In social anthropology, matrilocal residence or matrilocality is the societal system in which a married couple resides with or near the wife's parents. Thus, the female offspring of a mother remain living in the mother's house, thereby forming large clan-families, typically consisting of three or four generations living in the same place.
The Bororo are indigenous people of Brazil, living in the state of Mato Grosso. They also extended into Bolivia and the Brazilian state of Goiás. The Western Bororo live around the Jauru and Cabaçal rivers. The Eastern Bororo (Orarimogodoge) live in the region of the São Lourenço, Garças, and Vermelho Rivers. The Bororo live in eight villages. The Bororo are an ethnic group in Brazil that has an estimated population of just under two thousand. They speak the Borôro language and are mainly of animistic belief . They live in eight villages in the central areas of Mato Grosso. A famous exponent of this group is Cândido Rondon, Brazilian army official and founder of Fundação Nacional do Índio . Bororo's culture was closely studied by French anthropologist Claude Lévi-Strauss during his expedition to Amazonia and Mato Grosso (1935–1936), described in his famous book Tristes Tropiques (1955).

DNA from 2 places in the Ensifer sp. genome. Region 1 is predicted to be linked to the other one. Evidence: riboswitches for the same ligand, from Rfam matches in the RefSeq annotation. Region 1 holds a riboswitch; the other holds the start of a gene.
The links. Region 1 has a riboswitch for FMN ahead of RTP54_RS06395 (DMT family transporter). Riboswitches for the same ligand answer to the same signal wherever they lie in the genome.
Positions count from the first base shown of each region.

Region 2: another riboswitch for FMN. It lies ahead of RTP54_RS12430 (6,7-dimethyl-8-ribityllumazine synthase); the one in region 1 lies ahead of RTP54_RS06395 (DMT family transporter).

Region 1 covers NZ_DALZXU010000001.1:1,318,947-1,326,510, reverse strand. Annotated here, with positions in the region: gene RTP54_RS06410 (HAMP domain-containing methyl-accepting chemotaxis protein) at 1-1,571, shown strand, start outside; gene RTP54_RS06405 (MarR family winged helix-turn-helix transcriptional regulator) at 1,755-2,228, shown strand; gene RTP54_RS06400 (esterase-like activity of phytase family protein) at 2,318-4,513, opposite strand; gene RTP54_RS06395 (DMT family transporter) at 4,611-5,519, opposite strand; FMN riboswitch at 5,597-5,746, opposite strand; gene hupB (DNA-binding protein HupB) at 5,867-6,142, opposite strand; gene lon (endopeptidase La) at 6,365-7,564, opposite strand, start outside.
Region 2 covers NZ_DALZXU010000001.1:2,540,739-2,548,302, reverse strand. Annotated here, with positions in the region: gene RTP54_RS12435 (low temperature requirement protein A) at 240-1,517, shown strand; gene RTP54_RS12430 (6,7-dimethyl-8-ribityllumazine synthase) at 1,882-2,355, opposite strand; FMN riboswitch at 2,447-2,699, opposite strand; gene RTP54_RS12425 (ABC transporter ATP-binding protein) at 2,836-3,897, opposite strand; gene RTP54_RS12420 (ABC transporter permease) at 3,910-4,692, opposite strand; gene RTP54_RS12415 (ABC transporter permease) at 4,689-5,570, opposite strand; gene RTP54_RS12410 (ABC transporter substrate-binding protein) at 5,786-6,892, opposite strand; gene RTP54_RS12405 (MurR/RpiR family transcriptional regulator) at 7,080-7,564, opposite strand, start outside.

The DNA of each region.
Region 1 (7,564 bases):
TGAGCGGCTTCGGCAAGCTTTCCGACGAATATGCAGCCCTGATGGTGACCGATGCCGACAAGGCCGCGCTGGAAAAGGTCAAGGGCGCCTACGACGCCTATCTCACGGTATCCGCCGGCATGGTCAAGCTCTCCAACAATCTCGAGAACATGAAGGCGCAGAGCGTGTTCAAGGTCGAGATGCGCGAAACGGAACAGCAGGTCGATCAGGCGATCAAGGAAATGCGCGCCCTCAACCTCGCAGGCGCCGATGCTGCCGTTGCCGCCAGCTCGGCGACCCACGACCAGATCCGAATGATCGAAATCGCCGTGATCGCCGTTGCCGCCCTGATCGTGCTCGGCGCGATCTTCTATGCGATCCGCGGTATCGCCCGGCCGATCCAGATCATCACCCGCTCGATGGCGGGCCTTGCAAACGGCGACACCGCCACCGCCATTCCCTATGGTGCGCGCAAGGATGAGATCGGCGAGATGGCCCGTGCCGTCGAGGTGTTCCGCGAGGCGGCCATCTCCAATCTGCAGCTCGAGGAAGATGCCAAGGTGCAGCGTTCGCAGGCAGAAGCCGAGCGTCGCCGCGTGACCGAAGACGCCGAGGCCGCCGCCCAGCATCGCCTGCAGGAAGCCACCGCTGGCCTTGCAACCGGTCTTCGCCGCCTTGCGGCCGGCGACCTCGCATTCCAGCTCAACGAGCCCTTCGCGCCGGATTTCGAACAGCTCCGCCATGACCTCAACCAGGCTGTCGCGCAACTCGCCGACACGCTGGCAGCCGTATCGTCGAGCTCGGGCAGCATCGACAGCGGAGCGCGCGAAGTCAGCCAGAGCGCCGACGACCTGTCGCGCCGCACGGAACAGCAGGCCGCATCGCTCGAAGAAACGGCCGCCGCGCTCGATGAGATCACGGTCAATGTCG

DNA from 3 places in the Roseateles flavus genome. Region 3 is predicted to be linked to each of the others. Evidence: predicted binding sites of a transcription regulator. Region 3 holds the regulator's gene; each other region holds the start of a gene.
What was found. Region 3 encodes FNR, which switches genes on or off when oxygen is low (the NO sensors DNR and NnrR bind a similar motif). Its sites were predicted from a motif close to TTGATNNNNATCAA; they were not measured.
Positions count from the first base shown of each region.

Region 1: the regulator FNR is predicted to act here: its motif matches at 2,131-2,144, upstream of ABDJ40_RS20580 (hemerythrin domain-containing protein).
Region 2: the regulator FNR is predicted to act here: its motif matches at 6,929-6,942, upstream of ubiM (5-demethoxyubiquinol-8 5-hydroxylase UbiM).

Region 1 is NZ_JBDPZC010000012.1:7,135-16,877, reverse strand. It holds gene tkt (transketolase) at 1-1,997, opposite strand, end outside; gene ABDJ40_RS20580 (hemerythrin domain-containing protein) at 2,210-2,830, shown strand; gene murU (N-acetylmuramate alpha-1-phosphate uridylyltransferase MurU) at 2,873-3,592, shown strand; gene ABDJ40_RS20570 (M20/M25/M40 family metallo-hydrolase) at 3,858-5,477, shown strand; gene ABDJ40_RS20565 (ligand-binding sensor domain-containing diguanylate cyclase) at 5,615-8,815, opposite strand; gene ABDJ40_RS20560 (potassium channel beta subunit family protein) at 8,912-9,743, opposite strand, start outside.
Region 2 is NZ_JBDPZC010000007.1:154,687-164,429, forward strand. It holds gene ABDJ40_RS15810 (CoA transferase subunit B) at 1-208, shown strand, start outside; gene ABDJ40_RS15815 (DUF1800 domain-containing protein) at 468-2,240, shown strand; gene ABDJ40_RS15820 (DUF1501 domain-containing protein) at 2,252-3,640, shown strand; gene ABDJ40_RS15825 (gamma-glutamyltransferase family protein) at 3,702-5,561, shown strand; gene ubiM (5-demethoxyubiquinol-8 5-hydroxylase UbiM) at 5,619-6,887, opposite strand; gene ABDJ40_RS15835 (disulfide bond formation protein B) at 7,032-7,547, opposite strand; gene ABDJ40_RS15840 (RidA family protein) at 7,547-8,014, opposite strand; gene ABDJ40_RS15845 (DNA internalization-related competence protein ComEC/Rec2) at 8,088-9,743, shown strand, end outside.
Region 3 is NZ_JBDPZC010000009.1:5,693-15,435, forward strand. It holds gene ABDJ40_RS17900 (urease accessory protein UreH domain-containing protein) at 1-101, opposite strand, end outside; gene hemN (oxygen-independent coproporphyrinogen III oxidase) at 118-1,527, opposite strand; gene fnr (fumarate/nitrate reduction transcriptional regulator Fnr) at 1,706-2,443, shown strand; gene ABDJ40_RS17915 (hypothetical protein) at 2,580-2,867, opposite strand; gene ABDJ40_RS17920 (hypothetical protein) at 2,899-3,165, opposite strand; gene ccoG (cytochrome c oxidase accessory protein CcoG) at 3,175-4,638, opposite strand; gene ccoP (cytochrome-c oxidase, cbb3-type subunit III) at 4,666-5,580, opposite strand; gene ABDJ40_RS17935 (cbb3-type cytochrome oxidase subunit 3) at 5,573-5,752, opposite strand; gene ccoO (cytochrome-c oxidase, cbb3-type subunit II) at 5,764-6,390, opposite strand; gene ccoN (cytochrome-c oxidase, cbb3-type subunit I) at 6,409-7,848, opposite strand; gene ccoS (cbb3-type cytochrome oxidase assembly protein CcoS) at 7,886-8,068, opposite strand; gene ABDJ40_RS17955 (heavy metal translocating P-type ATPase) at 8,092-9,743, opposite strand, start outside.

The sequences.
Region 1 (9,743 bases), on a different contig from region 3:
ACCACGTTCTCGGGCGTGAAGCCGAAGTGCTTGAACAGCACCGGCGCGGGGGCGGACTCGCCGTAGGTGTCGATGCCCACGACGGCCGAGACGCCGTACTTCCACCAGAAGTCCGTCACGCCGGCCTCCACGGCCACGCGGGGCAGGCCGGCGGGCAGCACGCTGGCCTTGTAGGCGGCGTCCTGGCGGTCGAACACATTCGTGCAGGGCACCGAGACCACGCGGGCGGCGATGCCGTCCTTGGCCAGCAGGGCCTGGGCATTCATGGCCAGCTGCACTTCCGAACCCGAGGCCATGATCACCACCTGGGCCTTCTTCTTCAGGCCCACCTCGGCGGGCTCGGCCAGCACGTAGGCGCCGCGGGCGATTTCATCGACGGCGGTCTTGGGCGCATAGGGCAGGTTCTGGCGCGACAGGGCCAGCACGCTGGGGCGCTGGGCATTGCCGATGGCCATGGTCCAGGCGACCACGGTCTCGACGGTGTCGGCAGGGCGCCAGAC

Harry Hoijer was a linguist and anthropologist who worked on primarily Athabaskan languages and culture. He additionally documented the Tonkawa language, which is now extinct. Hoijer's few works make up the bulk of material on this language. Hoijer was a student of Edward Sapir.
The avunculate, sometimes called avunculism or avuncularism, is any social institution where a special relationship exists between an uncle and his sisters' children. This relationship can be formal or informal, depending on the society. Early anthropological research focused on the association between the avunculate and matrilineal descent, while later research has expanded to consider the avunculate in general society.